How much purchasing power have Americans lost in the last decade?

Inflation has surpassed the increase in the median income of American households by 0.12% in the last decade.

That is the short answer.

The long answer is that it depends on the state you are. Because income and prices have not changed the same way everywhere.

Purchasing Power

Let’s take a look at the changes that have occurred in the last decade.

Desktop static version

This visualization uses data from the US Census Bureau for median household income and the Bureau of Labor Statistics (BLS) for data on the Consumer Price Index (CPI)

It is worth noting that the CPI data of the BLS includes the prices of food and energy, unlike the CPI used by the Federal Reserve in the past, which did not contain them.

At the national level, the median income of American households (that is, those that are exactly in the middle of the list) has grown 20.62% in the last ten years. From $ 46,242 to $ 55,775, which represents an increase of $ 9,533.

On the other side, the CPI has grown by 20.73% over the same period. The difference between the two gives us the previously mentioned value of 0.12%

The main culprit of this number seems to be the financial crisis of 2008. In the four years after the crisis, the purchasing power of American households fell by 8.31%.

Just by 2012, the change in median income exceeded the CPI once more, with a difference of 0.02%.

However, not all states were losers in the last ten years. And many others were affected to a greater extent than national statistics show.

For example, the District of Columbia presented an increase of 28.02% in its purchasing power.

If we only include the states, North Dakota was the big winner with an increase of 20.88%. Followed by its southern neighbor with 7.92%.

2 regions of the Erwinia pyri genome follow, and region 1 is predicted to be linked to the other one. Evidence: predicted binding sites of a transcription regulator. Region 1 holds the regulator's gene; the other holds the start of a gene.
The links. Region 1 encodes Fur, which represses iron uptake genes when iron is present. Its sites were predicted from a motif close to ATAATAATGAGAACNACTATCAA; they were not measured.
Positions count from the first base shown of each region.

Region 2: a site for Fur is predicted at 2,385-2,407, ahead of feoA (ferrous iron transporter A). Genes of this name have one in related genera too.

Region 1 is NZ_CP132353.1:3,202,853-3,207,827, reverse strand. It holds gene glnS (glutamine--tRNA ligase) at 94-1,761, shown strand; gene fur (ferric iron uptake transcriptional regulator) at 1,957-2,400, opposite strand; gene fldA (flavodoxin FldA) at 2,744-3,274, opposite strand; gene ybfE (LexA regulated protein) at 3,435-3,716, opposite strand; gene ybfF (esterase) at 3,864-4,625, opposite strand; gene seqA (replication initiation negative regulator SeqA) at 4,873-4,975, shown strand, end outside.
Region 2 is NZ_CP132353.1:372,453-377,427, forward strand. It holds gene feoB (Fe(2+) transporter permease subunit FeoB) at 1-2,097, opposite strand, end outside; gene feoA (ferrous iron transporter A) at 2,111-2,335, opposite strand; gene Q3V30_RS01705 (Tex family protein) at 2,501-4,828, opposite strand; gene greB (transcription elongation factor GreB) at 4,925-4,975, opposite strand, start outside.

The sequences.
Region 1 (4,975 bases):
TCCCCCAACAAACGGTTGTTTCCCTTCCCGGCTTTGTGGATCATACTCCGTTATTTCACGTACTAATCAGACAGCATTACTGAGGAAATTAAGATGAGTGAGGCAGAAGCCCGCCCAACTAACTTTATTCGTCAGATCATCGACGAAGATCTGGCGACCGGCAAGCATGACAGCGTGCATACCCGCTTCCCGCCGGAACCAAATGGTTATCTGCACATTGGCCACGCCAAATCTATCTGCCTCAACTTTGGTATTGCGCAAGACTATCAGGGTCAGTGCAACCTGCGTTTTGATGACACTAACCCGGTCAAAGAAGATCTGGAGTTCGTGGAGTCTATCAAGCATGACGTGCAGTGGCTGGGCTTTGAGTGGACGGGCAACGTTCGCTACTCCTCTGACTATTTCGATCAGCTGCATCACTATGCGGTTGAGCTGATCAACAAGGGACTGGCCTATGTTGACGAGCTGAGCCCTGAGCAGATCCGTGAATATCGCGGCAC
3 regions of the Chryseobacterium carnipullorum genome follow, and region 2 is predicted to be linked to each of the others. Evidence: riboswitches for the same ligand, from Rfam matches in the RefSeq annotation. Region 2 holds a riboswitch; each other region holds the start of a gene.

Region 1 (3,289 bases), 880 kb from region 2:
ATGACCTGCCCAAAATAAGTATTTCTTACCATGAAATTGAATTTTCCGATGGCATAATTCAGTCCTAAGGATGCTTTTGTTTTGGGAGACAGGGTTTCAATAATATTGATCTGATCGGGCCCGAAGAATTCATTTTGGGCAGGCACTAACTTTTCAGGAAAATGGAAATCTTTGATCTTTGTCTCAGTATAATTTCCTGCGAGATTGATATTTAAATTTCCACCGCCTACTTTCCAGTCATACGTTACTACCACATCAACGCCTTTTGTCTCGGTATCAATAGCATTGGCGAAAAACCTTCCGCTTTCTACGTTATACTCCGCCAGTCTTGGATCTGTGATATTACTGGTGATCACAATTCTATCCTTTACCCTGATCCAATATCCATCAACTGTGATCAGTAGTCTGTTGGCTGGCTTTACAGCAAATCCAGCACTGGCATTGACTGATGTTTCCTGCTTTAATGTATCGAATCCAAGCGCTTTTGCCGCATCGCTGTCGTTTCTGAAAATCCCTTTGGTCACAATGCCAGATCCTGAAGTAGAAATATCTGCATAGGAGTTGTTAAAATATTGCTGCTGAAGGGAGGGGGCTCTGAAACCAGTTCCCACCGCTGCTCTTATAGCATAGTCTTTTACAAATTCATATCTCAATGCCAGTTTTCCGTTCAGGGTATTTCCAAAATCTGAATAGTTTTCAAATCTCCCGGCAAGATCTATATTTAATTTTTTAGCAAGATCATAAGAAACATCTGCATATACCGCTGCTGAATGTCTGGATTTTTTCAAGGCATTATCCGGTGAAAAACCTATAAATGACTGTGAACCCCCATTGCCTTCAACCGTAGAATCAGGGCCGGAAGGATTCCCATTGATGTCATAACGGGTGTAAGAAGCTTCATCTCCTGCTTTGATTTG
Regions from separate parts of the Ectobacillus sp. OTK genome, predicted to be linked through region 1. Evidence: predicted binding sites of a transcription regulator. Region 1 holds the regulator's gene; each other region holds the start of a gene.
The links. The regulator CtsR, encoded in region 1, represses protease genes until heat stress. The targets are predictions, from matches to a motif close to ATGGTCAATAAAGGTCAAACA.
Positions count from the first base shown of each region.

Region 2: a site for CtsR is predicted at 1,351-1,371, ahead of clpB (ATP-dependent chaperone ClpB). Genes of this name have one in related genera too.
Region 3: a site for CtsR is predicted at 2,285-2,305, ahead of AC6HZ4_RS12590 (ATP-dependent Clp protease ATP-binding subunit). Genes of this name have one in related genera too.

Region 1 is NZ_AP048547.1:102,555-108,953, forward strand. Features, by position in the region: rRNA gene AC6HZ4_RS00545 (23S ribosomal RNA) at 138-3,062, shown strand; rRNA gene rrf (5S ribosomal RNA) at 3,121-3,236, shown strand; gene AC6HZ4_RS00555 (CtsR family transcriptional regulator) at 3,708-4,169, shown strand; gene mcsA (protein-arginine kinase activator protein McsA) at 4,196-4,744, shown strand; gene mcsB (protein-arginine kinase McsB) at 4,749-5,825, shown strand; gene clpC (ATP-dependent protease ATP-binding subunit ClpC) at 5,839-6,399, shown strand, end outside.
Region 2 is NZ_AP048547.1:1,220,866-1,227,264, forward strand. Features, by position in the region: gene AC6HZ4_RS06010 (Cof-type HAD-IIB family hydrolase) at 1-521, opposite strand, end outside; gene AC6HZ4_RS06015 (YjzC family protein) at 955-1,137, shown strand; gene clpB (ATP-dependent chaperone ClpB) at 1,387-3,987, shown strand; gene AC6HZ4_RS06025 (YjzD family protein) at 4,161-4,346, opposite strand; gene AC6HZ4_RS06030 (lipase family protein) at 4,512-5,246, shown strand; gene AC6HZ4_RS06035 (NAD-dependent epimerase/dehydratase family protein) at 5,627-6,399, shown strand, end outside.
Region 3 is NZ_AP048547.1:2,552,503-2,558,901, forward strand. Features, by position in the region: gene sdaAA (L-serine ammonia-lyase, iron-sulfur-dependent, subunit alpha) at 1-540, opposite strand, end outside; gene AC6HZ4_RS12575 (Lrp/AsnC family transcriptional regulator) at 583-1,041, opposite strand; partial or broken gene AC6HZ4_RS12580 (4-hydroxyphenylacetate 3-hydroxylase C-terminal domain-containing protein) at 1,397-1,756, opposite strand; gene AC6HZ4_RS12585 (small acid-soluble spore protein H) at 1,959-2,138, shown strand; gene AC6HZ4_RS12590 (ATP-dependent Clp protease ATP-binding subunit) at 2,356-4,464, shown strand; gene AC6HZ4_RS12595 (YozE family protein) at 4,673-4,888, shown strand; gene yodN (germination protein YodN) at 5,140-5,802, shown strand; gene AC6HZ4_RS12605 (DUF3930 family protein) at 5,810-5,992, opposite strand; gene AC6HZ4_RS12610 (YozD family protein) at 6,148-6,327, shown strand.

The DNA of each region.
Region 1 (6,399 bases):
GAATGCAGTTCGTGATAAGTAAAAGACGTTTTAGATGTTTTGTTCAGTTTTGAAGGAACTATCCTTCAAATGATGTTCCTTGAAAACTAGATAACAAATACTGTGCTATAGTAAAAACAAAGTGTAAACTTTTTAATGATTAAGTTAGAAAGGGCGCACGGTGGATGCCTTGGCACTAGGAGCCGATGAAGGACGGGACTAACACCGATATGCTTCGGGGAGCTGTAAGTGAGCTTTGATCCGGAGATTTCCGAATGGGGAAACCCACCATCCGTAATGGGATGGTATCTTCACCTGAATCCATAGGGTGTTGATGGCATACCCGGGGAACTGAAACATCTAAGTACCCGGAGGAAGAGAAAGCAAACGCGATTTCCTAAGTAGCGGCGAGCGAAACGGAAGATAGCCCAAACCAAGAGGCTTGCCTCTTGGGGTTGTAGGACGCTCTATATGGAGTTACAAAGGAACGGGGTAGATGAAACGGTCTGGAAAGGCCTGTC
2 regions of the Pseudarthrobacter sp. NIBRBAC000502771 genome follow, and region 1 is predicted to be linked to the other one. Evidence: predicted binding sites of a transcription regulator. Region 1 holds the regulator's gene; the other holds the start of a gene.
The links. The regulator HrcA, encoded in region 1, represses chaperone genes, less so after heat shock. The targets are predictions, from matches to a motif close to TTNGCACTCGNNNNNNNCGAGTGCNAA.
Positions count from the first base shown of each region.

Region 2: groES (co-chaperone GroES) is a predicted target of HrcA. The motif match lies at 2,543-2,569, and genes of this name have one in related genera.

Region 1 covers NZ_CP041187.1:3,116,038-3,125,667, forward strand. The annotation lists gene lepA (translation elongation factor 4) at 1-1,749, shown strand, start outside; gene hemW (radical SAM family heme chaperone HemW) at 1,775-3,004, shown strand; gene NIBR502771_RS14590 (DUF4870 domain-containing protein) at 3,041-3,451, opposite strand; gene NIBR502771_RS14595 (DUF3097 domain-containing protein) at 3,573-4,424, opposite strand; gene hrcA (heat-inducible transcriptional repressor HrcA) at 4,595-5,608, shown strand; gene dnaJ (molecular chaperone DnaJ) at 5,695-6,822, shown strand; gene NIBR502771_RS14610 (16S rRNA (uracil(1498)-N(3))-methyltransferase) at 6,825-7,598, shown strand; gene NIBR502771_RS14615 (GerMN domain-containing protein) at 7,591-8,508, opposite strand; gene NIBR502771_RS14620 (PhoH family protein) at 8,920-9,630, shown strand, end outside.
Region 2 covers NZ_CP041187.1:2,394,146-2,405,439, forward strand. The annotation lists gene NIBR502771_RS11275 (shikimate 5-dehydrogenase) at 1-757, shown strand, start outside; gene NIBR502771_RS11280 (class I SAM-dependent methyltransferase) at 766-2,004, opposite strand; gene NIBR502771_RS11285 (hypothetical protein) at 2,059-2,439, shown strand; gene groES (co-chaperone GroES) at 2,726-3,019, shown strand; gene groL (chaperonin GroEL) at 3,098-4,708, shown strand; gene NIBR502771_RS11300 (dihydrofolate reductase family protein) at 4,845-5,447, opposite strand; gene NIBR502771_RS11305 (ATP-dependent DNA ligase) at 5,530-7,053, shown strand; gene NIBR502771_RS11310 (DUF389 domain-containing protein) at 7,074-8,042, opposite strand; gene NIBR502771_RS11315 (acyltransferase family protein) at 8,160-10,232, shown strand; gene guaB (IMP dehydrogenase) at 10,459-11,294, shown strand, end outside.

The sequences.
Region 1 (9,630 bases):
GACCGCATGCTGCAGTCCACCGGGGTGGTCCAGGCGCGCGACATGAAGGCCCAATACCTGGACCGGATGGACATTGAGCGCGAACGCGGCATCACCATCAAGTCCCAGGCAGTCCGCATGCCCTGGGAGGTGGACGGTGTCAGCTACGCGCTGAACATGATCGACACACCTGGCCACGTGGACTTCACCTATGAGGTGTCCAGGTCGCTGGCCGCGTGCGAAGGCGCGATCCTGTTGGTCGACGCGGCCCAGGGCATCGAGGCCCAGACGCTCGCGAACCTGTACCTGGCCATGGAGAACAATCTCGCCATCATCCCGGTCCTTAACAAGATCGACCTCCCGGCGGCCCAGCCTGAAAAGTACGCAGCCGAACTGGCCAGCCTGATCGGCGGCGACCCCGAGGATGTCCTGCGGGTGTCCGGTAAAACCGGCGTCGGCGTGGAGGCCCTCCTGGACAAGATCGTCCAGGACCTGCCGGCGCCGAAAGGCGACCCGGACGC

On the other hand, Nevada was the most affected state in the last decade, with a reduction in its purchasing power of 16.61%. Followed by Georgia with a decrease of 13.21%. Florida, Rhode Island, and Michigan also reported reductions of over 10%.

In total, 33 states had reductions in their purchasing power greater than 1%, 12 of them had increases greater than 1%, and 5 ranged between -1% and 1%.

At a regional level, the highest price increases occurred in the western United States, with a cumulative CPI of 22.06% in the last decade. The south followed closely with 22.02%. The northeast and midwest had increases of 21.32% and 18.49% respectively.

Did you find this data interesting? Share your thoughts, suggestions, or questions in the comments below! Or follow me on Twitter at @Davkett1 for new articles and stuff.


Income in the past 12 months (in inflation-adjusted dollars), Yearly American Community Survey 1-Year Estimates, United States Census Bureau.

Yearly Consumer Price Index Detailed Report Tables, Bureau of Labor Statistics.

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